Pickerelweed – Floridas’ Wildflowers



Pickerelweed – (Pontederia cordata)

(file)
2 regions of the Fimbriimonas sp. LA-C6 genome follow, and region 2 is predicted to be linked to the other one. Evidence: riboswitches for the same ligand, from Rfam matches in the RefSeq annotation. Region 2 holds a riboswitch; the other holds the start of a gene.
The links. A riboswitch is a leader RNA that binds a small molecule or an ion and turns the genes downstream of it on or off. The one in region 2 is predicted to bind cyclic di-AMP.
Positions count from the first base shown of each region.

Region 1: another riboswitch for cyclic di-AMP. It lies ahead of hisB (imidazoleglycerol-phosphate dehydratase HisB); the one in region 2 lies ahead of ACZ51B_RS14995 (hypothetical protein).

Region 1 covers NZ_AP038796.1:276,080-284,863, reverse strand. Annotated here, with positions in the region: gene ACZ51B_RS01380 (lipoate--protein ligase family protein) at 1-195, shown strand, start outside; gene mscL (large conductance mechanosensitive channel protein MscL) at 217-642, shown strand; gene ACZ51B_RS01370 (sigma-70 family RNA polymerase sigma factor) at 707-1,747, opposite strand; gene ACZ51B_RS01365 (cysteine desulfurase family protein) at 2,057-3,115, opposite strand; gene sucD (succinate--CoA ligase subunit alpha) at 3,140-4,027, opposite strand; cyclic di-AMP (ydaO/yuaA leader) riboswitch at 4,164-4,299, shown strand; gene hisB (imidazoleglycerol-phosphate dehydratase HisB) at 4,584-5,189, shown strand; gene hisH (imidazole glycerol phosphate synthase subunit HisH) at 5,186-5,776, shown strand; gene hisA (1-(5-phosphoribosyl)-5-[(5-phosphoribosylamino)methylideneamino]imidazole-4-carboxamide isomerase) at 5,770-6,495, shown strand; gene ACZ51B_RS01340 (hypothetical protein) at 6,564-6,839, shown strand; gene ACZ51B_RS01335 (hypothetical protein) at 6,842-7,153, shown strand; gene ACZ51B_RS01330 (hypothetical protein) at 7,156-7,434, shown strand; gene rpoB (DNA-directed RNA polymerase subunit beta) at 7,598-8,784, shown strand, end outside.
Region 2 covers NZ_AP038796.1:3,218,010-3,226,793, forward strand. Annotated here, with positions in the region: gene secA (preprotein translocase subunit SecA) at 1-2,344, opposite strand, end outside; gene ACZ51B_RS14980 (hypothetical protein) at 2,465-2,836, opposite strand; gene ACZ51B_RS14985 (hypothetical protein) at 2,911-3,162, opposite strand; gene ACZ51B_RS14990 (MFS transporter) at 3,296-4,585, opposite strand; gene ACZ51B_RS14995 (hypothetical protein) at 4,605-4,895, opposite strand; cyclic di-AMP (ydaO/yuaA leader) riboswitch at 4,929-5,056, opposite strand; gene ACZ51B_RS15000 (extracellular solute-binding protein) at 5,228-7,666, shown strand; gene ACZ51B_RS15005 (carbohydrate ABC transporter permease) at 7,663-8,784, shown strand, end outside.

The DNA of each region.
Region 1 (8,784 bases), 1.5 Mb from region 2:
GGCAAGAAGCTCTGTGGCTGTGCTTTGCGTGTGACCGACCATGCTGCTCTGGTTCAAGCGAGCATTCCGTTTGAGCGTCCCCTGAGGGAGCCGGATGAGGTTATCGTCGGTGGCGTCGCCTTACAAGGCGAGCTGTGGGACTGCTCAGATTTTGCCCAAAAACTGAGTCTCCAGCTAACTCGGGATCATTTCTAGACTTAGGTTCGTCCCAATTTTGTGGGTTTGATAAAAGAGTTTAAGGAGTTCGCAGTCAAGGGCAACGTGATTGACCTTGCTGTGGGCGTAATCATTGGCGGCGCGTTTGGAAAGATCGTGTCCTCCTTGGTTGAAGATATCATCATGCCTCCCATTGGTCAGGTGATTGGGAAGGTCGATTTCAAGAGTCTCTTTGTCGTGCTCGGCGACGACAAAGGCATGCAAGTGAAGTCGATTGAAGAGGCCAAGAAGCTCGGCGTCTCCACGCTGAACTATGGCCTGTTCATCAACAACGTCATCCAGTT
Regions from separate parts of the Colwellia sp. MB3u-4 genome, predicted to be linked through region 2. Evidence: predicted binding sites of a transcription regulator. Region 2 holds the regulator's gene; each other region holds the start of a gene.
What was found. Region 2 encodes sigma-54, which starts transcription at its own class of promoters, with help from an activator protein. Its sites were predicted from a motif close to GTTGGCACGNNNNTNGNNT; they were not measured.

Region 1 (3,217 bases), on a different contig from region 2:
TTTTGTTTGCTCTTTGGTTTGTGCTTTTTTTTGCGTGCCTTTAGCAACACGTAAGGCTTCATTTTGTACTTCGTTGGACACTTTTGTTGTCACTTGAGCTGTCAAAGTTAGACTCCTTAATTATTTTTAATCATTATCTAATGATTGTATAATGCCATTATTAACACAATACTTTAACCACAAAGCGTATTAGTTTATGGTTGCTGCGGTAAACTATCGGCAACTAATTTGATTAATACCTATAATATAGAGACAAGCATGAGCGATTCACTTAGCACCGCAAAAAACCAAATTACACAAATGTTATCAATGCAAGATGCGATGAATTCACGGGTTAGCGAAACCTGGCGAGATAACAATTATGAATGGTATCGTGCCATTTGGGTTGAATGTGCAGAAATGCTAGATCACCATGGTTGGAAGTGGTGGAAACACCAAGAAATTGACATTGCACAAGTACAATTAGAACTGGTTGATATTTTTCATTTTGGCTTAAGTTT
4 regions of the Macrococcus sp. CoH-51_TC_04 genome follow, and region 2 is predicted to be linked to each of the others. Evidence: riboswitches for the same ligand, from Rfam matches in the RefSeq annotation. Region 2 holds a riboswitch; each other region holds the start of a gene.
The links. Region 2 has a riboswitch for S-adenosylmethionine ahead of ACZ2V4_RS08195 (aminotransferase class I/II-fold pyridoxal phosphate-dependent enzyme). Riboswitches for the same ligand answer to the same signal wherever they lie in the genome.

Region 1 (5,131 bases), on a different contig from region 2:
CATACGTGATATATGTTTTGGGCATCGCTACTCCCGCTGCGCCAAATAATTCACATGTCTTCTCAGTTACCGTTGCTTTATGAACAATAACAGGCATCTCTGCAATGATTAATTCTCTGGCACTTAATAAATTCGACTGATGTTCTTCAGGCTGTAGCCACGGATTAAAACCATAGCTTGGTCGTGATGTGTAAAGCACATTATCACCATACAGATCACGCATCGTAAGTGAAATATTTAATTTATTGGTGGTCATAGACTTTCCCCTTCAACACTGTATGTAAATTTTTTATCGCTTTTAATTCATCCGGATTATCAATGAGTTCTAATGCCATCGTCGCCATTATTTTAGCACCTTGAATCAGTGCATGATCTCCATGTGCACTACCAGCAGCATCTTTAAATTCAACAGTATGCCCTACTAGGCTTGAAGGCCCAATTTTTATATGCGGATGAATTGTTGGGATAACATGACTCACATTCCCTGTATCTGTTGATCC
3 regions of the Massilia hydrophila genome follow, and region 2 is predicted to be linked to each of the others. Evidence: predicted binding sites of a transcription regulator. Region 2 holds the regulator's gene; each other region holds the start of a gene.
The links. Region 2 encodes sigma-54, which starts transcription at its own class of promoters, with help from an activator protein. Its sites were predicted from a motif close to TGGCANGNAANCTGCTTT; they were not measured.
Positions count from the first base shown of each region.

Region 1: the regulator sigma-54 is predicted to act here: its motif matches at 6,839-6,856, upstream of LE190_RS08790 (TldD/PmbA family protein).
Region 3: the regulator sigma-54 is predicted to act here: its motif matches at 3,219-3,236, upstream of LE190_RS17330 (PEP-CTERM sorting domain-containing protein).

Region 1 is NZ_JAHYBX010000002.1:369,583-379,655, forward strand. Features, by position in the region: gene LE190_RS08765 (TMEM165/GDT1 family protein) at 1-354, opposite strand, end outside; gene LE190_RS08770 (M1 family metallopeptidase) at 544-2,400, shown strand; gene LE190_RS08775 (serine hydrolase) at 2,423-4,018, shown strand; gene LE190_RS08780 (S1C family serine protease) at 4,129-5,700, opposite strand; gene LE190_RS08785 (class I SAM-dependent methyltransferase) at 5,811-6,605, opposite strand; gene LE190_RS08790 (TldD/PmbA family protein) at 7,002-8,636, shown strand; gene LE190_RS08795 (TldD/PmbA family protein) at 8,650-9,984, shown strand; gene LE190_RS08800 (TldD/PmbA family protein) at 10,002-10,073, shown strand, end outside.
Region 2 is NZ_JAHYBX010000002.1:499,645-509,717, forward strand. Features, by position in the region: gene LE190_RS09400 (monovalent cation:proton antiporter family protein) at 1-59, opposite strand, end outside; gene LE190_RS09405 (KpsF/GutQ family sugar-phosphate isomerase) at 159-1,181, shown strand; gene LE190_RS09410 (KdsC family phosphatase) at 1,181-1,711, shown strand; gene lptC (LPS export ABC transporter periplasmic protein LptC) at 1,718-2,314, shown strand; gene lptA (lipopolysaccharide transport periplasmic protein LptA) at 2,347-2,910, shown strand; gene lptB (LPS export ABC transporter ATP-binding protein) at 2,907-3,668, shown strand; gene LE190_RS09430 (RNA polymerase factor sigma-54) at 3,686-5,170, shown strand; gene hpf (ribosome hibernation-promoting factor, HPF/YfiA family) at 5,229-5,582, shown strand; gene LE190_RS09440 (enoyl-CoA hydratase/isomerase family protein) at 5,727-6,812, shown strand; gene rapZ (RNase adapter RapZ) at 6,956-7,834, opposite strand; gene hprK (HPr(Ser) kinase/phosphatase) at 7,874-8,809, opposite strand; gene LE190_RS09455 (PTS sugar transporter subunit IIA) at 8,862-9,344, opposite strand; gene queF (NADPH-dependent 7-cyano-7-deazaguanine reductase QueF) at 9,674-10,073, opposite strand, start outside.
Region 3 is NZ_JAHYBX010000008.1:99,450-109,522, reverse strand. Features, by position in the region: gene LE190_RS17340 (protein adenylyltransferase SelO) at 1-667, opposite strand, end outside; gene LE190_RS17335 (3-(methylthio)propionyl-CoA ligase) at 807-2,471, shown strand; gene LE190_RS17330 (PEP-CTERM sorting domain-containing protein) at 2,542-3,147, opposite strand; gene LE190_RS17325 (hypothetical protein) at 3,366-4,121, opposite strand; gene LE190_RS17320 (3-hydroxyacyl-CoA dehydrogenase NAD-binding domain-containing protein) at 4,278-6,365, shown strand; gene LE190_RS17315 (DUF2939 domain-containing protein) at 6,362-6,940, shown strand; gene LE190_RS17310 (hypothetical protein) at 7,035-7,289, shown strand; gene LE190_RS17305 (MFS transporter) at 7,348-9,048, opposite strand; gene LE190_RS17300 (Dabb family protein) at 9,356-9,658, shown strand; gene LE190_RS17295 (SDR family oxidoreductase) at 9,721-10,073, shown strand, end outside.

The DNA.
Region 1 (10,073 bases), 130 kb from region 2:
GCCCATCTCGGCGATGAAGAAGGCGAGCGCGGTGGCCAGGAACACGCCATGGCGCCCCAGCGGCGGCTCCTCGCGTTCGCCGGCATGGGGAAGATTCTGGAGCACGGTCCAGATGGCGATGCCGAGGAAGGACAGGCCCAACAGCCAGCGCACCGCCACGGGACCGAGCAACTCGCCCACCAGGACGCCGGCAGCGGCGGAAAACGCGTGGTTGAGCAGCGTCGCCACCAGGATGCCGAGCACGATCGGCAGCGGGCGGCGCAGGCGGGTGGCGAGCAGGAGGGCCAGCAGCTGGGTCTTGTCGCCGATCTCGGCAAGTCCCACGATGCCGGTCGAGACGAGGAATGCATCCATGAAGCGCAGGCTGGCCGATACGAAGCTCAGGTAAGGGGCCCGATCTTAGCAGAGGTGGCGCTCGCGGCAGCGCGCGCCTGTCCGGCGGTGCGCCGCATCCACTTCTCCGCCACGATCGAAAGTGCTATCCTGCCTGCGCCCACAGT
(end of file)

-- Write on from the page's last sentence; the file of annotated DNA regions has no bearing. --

The Pickerelweed plant is native to Florida and is a freshwater plant that grows on the edges of lakes, ponds, marshes and other freshwater habitats. It has tall violet-blue and sometimes white flowers that grow from its stem. It can grow in heights from 2-4 feet but part of this is underwater. It spreads by its root structure or rhizomes which grow and extend underground and sends up other stems nearby. I saw this clump of Pickerelweeds on the edge of a small lake in my neighborhood and was impressed by its pretty violet-blue flowers. The plant is perennial which means its flowers and stems die after they are eaten but the rhizomes stay alive and spout new leaves and flowers the following year. The University of Florida Dept. of Food and Agricultural Sciences (IFAS) has some good information about plants and ecosystems.  The nectar of the flower on the Pickerelweed is eaten by insects, bees and butterflies. It produces a fruit or a seed after it is pollinated which is eaten by muskrats, white tailed deer and other animals. I have read that the Pickerelweed is helpful to our wetlands by filtering out excess nutrients like nitrogen and phosphorous which helps to prevent algae blooms and excess plant growth in freshwater systems which can block out sunlight and kill off organisms on the lake or stream bottoms which are necessary for its health and diversity. Another website to visit is Island Creek Elementary School in Fairfax County Virginia which shows the Pickerelweed Plant in large and colorful displays

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